The Cubs lost a series against a bad team on the road. The NL Central has tightened into a crazy race which Myles wrote about yesterday. The series loss has affected the Cubs chances of making the postseason in a direct way. Baseball Prospectus had the Cubs odds of making the postseason at 74.4% and FanGraphs has the Cubs odds at 88.1% before the loss to Madison Bumgarner. Those marks are 3.8% and 3.4% lower respectively following the Cubs loss with Jose Quintana on the mound Tuesday. The Cardinals continue to win and have pulled into a tie with the Milwaukee Brewers. The Cubs playoff odds will certainly decrease again today, but the potential loss of Willson Contreras is of far greater concern long term.
Willson Contreras left the game yesterday with a leg injury. Myles recap conveyed the immediate reaction well, and Cubs beats reporters have presented the same general update on the situation. Contreras will head to Arizona to have an MRI done on Thursday. The results will be reported Friday, and the Cubs will make a decision on the roster at that point. It seems all but assured that Willson will head to the 10 day DL with Victor Caratini returning to the Cubs 25 man roster a few weeks earlier than expected. It is hard to know exactly what the damage is at this point, but it certainly looked like a hamstring issue when it happened. There is so little information available that a minimum stay of 10 days isn't out of the question, but the odds seem far greater that he will miss significant time. It isn't hyperbolic to suggest that his splendid sophomore campaign might be over.
The absence of Willson Contreras will put a serious strain on the Cubs chances of winning the division. The question is how much of a strain. The Cubs have to face the dangerous Diamondbacks in Arizona next, but the schedule becomes a lot easier afterwards as the Cubs face last place teams for 13 straight games. The Cubs have an opportunity there for an extended winning streak in the latter half of August before the also surging Pittsburgh Pirates come to Wrigley at the end the month. The Cubs play the teams chasing them for the division crown in 21 of the remaining 33 games to finish the season.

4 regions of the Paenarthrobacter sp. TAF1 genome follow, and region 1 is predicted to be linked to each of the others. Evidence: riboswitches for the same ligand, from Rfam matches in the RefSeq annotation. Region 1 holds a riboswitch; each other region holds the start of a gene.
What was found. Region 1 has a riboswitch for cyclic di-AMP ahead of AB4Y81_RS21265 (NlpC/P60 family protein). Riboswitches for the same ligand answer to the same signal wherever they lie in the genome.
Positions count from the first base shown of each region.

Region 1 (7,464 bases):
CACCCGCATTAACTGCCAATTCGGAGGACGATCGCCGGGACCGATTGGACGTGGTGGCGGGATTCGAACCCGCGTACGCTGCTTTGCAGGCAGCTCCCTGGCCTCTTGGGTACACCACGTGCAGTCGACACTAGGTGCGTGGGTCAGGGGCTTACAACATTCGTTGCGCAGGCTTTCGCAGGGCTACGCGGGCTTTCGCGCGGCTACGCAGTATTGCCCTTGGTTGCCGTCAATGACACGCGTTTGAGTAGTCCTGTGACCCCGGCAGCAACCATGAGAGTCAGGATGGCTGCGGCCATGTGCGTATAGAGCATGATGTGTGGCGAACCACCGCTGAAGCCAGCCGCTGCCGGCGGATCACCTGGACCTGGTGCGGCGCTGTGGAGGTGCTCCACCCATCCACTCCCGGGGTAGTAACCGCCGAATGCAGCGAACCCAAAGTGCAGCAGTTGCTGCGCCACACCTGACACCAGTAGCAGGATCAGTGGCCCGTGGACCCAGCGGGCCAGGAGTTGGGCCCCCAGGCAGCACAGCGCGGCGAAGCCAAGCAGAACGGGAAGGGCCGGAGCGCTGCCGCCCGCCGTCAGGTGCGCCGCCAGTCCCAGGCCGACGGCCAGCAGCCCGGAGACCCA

The slim chance that Willson Contreras only needs a minimum stay on the 10 day DL would have him eligible for the August 20th game against Toronto. He would have missed 9 of the remaining 49 games. That seems extremely optimistic given the early impressions. Contreras would have to be ready in 17 days to be back for the start of the division heavy final push of the season. A 4 week absence would mean the Cubs face the Pirates the final 7 times without their team MVP. 5 weeks would have Willson ready for the first of the final 7 games against the Cardinals. 6 weeks would have him ready at the start of the final 8 games at Milwaukee and then St. Louis. 7 weeks would bring Contreras back for the final games against Cincinnati. Any more than 2 months and the best we can hope for is setting up a Schwarber like return in the postseason.
The Cubs acquisition of Alex Avila looms even larger with these events. The Cubs have a credible catcher to play everyday, but there is going to be a dropoff between the red hot Contreras and the veteran Avila. Alex Avila is in the middle of his best offensive season since he was a 24 year old kid in 2011. His wOBA and TAv are stellar this season. Avila (.373) ranks only behind Buster Posey (.379) in wOBA among catchers with at least 250 PAs this season. Contreras ranks fourth with a .363 wOBA. Avila's TAv of .293 ranks only fifth among catchers with 250 PAs. Contreras is third with a .305. The season totals suggest that the Cubs shouldn't miss much in the batter's box with Avila becoming the primary catcher.